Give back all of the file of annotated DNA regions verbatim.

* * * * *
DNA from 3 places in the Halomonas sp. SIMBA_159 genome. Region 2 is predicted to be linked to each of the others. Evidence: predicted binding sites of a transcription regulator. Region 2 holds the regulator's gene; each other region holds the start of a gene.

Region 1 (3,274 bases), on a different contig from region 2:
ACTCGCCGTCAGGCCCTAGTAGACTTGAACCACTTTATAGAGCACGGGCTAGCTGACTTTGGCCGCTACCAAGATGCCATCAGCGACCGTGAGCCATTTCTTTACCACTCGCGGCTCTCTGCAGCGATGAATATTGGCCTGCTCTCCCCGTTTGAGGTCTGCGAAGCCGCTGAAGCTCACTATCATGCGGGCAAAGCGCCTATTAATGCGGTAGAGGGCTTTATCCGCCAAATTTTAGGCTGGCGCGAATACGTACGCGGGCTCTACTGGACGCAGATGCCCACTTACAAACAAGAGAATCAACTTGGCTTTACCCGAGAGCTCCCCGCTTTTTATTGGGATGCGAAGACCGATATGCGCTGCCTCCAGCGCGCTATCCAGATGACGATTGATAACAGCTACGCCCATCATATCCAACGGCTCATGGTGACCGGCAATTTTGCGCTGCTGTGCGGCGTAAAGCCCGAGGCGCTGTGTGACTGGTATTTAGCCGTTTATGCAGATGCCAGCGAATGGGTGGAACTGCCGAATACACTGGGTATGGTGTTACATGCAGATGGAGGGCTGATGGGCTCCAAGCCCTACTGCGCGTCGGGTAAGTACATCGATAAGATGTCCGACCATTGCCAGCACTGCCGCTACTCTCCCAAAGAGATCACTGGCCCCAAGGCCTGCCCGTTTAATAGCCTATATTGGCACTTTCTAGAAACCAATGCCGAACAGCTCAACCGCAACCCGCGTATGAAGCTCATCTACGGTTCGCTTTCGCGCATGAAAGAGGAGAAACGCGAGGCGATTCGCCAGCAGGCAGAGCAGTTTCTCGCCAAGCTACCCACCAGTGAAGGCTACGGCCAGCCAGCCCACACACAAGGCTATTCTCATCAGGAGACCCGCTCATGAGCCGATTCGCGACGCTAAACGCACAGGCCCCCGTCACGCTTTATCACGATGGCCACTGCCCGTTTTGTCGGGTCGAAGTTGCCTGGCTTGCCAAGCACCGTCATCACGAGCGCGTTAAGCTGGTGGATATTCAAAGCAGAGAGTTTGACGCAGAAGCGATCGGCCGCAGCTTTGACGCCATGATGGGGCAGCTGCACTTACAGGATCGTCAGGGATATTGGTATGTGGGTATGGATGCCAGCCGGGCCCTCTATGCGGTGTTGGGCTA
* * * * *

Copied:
DNA from 3 places in the Halomonas sp. SIMBA_159 genome. Region 2 is predicted to be linked to each of the others. Evidence: predicted binding sites of a transcription regulator. Region 2 holds the regulator's gene; each other region holds the start of a gene.

Region 1 (3,274 bases), on a different contig from region 2:
ACTCGCCGTCAGGCCCTAGTAGACTTGAACCACTTTATAGAGCACGGGCTAGCTGACTTTGGCCGCTACCAAGATGCCATCAGCGACCGTGAGCCATTTCTTTACCACTCGCGGCTCTCTGCAGCGATGAATATTGGCCTGCTCTCCCCGTTTGAGGTCTGCGAAGCCGCTGAAGCTCACTATCATGCGGGCAAAGCGCCTATTAATGCGGTAGAGGGCTTTATCCGCCAAATTTTAGGCTGGCGCGAATACGTACGCGGGCTCTACTGGACGCAGATGCCCACTTACAAACAAGAGAATCAACTTGGCTTTACCCGAGAGCTCCCCGCTTTTTATTGGGATGCGAAGACCGATATGCGCTGCCTCCAGCGCGCTATCCAGATGACGATTGATAACAGCTACGCCCATCATATCCAACGGCTCATGGTGACCGGCAATTTTGCGCTGCTGTGCGGCGTAAAGCCCGAGGCGCTGTGTGACTGGTATTTAGCCGTTTATGCAGATGCCAGCGAATGGGTGGAACTGCCGAATACACTGGGTATGGTGTTACATGCAGATGGAGGGCTGATGGGCTCCAAGCCCTACTGCGCGTCGGGTAAGTACATCGATAAGATGTCCGACCATTGCCAGCACTGCCGCTACTCTCCCAAAGAGATCACTGGCCCCAAGGCCTGCCCGTTTAATAGCCTATATTGGCACTTTCTAGAAACCAATGCCGAACAGCTCAACCGCAACCCGCGTATGAAGCTCATCTACGGTTCGCTTTCGCGCATGAAAGAGGAGAAACGCGAGGCGATTCGCCAGCAGGCAGAGCAGTTTCTCGCCAAGCTACCCACCAGTGAAGGCTACGGCCAGCCAGCCCACACACAAGGCTATTCTCATCAGGAGACCCGCTCATGAGCCGATTCGCGACGCTAAACGCACAGGCCCCCGTCACGCTTTATCACGATGGCCACTGCCCGTTTTGTCGGGTCGAAGTTGCCTGGCTTGCCAAGCACCGTCATCACGAGCGCGTTAAGCTGGTGGATATTCAAAGCAGAGAGTTTGACGCAGAAGCGATCGGCCGCAGCTTTGACGCCATGATGGGGCAGCTGCACTTACAGGATCGTCAGGGATATTGGTATGTGGGTATGGATGCCAGCCGGGCCCTCTATGCGGTGTTGGGCTA